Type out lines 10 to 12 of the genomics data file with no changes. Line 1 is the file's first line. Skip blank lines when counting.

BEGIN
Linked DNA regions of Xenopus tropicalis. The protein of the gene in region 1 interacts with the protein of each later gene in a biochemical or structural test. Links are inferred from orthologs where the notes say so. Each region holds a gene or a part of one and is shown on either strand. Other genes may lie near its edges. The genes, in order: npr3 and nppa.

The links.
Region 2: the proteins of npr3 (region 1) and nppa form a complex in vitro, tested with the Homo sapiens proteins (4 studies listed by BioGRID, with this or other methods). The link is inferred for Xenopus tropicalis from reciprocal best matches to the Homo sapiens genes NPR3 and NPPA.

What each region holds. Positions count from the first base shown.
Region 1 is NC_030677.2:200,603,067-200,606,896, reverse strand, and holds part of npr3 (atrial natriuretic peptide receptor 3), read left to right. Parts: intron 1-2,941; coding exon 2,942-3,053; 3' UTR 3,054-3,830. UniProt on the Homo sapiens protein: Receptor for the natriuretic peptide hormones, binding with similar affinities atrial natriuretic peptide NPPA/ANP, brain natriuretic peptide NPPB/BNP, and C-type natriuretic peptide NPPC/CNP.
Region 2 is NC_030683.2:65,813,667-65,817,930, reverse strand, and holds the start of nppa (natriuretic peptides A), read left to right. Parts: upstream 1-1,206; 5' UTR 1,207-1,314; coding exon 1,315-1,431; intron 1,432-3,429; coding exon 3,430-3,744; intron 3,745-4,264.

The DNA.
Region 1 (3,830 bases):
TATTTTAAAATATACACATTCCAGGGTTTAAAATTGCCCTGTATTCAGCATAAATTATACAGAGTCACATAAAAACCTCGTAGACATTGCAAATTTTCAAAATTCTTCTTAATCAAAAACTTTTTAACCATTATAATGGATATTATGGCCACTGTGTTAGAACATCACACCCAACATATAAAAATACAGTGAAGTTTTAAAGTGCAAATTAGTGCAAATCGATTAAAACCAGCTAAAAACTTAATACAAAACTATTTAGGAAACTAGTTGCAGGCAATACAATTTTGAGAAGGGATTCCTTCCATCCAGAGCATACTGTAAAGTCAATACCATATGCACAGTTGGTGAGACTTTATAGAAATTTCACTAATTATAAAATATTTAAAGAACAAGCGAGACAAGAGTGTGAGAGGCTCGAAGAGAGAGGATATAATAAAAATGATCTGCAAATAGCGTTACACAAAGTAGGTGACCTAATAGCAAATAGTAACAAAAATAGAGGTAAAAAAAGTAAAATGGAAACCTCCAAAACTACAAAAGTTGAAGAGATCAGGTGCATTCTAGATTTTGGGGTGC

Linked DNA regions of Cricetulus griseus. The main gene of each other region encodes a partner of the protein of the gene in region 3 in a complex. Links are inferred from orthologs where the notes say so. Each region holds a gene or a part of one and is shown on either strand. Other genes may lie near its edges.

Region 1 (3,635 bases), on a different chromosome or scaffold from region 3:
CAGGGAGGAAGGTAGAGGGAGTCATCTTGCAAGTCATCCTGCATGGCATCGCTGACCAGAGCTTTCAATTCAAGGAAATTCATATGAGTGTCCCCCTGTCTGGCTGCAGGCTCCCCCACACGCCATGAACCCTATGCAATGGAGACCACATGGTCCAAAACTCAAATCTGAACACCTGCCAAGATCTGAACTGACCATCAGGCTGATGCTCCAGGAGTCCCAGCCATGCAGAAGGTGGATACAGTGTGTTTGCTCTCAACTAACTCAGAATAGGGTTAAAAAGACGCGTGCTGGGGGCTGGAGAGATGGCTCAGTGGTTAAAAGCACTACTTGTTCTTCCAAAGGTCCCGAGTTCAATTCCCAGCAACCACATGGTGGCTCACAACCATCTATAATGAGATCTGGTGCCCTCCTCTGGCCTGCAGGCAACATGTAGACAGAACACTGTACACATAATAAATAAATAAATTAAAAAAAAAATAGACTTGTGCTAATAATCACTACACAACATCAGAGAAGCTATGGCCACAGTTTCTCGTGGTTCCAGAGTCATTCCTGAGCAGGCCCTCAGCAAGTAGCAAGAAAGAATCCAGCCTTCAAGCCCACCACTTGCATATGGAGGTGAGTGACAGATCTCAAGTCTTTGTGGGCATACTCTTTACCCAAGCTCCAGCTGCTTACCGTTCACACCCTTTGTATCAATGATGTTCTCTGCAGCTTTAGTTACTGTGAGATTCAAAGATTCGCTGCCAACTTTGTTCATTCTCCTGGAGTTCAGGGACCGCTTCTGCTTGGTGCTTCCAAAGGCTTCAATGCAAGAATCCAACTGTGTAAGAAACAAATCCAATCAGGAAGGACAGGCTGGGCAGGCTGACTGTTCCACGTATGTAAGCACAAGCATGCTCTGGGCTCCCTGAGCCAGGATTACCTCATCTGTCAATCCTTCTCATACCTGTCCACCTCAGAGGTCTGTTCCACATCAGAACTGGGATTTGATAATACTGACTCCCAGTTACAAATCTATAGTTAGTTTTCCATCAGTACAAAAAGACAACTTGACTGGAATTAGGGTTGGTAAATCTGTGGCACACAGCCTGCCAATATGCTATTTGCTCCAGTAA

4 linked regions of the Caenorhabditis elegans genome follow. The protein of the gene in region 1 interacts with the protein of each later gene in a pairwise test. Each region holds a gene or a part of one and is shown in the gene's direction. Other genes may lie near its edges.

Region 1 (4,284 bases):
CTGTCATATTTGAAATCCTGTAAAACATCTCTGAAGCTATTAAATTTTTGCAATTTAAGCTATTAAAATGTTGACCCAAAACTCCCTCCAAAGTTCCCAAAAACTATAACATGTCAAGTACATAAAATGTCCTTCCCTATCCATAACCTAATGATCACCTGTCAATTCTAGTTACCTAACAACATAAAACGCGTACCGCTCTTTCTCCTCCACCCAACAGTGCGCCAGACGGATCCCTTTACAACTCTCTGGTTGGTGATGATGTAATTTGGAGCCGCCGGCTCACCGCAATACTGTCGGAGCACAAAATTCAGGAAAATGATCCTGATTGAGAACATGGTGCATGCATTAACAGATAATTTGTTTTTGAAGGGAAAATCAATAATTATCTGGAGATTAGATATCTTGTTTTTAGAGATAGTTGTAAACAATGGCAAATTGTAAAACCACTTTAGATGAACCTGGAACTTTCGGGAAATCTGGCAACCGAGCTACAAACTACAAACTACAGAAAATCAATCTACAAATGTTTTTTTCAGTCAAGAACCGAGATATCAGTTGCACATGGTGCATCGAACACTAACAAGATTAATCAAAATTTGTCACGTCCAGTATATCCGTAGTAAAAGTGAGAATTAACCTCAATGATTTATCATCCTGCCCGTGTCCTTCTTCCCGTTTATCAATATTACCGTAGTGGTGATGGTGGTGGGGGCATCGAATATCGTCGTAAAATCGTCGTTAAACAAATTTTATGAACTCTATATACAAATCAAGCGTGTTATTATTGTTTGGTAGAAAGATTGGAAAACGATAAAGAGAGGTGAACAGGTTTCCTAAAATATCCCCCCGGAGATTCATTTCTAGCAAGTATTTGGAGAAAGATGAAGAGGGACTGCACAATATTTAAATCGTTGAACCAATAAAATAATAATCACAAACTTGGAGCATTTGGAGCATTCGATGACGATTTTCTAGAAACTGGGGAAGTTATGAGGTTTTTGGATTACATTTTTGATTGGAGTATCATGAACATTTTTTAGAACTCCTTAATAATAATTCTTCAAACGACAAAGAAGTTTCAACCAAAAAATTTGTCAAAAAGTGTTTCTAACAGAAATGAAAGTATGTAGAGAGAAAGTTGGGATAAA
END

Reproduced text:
Linked DNA regions of Cricetulus griseus. The main gene of each other region encodes a partner of the protein of the gene in region 3 in a complex. Links are inferred from orthologs where the notes say so. Each region holds a gene or a part of one and is shown on either strand. Other genes may lie near its edges.

Region 1 (3,635 bases), on a different chromosome or scaffold from region 3:
CAGGGAGGAAGGTAGAGGGAGTCATCTTGCAAGTCATCCTGCATGGCATCGCTGACCAGAGCTTTCAATTCAAGGAAATTCATATGAGTGTCCCCCTGTCTGGCTGCAGGCTCCCCCACACGCCATGAACCCTATGCAATGGAGACCACATGGTCCAAAACTCAAATCTGAACACCTGCCAAGATCTGAACTGACCATCAGGCTGATGCTCCAGGAGTCCCAGCCATGCAGAAGGTGGATACAGTGTGTTTGCTCTCAACTAACTCAGAATAGGGTTAAAAAGACGCGTGCTGGGGGCTGGAGAGATGGCTCAGTGGTTAAAAGCACTACTTGTTCTTCCAAAGGTCCCGAGTTCAATTCCCAGCAACCACATGGTGGCTCACAACCATCTATAATGAGATCTGGTGCCCTCCTCTGGCCTGCAGGCAACATGTAGACAGAACACTGTACACATAATAAATAAATAAATTAAAAAAAAAATAGACTTGTGCTAATAATCACTACACAACATCAGAGAAGCTATGGCCACAGTTTCTCGTGGTTCCAGAGTCATTCCTGAGCAGGCCCTCAGCAAGTAGCAAGAAAGAATCCAGCCTTCAAGCCCACCACTTGCATATGGAGGTGAGTGACAGATCTCAAGTCTTTGTGGGCATACTCTTTACCCAAGCTCCAGCTGCTTACCGTTCACACCCTTTGTATCAATGATGTTCTCTGCAGCTTTAGTTACTGTGAGATTCAAAGATTCGCTGCCAACTTTGTTCATTCTCCTGGAGTTCAGGGACCGCTTCTGCTTGGTGCTTCCAAAGGCTTCAATGCAAGAATCCAACTGTGTAAGAAACAAATCCAATCAGGAAGGACAGGCTGGGCAGGCTGACTGTTCCACGTATGTAAGCACAAGCATGCTCTGGGCTCCCTGAGCCAGGATTACCTCATCTGTCAATCCTTCTCATACCTGTCCACCTCAGAGGTCTGTTCCACATCAGAACTGGGATTTGATAATACTGACTCCCAGTTACAAATCTATAGTTAGTTTTCCATCAGTACAAAAAGACAACTTGACTGGAATTAGGGTTGGTAAATCTGTGGCACACAGCCTGCCAATATGCTATTTGCTCCAGTAA